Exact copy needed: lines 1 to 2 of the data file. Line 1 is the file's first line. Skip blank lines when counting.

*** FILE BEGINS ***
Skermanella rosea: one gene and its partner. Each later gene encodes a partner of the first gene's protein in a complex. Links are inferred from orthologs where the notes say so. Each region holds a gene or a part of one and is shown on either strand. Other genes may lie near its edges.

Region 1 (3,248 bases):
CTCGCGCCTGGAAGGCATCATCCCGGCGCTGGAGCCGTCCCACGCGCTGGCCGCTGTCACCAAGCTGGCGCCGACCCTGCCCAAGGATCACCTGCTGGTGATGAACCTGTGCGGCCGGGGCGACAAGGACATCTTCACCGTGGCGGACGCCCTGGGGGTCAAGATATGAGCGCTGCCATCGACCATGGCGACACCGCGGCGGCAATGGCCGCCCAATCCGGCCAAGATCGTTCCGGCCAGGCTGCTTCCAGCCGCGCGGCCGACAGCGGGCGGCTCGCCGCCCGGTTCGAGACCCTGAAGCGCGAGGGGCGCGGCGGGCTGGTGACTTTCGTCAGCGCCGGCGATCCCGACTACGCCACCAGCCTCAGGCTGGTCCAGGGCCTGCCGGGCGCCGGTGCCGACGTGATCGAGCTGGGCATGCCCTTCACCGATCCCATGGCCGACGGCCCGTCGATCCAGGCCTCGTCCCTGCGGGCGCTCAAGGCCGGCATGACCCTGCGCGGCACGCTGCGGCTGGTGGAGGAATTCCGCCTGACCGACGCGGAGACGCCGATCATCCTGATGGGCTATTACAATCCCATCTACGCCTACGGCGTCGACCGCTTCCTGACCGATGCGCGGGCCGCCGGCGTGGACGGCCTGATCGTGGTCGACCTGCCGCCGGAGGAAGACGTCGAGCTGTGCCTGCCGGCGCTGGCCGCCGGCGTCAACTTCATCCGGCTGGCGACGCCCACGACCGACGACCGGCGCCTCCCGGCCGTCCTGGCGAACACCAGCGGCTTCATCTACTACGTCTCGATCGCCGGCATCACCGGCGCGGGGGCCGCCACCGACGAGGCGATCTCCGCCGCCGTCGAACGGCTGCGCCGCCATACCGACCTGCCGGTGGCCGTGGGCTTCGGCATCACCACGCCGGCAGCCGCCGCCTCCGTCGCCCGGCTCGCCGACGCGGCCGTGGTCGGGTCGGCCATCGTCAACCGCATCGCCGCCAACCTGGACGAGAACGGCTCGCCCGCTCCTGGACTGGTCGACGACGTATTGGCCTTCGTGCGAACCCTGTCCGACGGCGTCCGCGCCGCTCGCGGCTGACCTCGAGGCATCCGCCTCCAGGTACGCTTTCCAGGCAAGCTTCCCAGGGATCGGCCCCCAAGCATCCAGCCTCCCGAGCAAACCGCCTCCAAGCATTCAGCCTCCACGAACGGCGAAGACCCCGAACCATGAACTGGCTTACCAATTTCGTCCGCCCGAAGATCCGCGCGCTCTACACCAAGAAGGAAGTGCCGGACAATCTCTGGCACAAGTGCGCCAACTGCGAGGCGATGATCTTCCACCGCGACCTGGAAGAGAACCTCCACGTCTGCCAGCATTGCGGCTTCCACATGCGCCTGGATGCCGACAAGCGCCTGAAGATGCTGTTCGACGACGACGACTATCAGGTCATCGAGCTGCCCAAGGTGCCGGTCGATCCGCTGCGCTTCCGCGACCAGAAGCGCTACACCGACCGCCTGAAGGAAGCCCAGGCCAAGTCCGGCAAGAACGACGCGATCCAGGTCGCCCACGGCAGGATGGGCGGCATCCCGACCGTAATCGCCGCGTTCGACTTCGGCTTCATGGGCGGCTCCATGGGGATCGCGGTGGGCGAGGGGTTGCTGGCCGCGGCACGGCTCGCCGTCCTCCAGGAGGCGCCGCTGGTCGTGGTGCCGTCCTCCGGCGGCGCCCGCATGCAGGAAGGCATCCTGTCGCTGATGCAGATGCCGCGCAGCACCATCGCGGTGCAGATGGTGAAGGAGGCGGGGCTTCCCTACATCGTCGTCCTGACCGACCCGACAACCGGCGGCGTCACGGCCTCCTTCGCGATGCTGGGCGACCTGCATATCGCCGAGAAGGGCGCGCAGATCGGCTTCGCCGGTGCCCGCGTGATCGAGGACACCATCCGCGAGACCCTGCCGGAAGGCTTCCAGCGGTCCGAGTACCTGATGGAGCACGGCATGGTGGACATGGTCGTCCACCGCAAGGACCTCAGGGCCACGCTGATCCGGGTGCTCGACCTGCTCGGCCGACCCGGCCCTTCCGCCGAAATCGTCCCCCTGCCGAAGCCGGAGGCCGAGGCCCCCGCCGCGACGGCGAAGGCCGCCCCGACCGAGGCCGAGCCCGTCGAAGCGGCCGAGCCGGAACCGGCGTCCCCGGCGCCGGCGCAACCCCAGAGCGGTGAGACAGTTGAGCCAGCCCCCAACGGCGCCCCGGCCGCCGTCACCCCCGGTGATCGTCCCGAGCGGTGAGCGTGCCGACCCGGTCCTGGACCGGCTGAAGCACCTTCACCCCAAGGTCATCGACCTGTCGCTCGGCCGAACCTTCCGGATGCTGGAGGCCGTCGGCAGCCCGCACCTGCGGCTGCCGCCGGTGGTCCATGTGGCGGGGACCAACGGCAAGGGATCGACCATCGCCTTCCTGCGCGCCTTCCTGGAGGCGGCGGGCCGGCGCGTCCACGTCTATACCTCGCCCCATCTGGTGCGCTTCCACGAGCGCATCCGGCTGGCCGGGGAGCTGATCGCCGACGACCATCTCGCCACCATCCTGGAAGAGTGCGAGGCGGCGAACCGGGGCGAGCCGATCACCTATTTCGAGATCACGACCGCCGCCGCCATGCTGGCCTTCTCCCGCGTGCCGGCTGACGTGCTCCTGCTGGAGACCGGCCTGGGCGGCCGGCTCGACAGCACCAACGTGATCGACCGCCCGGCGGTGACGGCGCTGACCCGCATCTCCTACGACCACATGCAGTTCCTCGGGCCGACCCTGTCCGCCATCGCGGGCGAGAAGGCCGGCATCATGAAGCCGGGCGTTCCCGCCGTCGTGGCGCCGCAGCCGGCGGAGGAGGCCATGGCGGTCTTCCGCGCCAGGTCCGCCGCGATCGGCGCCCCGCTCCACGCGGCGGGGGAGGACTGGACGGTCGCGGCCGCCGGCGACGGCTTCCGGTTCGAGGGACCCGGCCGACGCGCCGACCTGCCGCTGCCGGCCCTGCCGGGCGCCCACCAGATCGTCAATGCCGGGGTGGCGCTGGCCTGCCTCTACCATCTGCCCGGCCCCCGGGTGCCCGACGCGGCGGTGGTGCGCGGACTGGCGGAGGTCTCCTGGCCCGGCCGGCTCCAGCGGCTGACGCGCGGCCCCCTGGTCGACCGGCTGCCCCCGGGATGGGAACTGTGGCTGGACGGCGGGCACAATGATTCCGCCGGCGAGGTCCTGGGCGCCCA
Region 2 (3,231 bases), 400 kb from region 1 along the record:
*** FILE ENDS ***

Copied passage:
Skermanella rosea: one gene and its partner. Each later gene encodes a partner of the first gene's protein in a complex. Links are inferred from orthologs where the notes say so. Each region holds a gene or a part of one and is shown on either strand. Other genes may lie near its edges.

Region 1 (3,248 bases):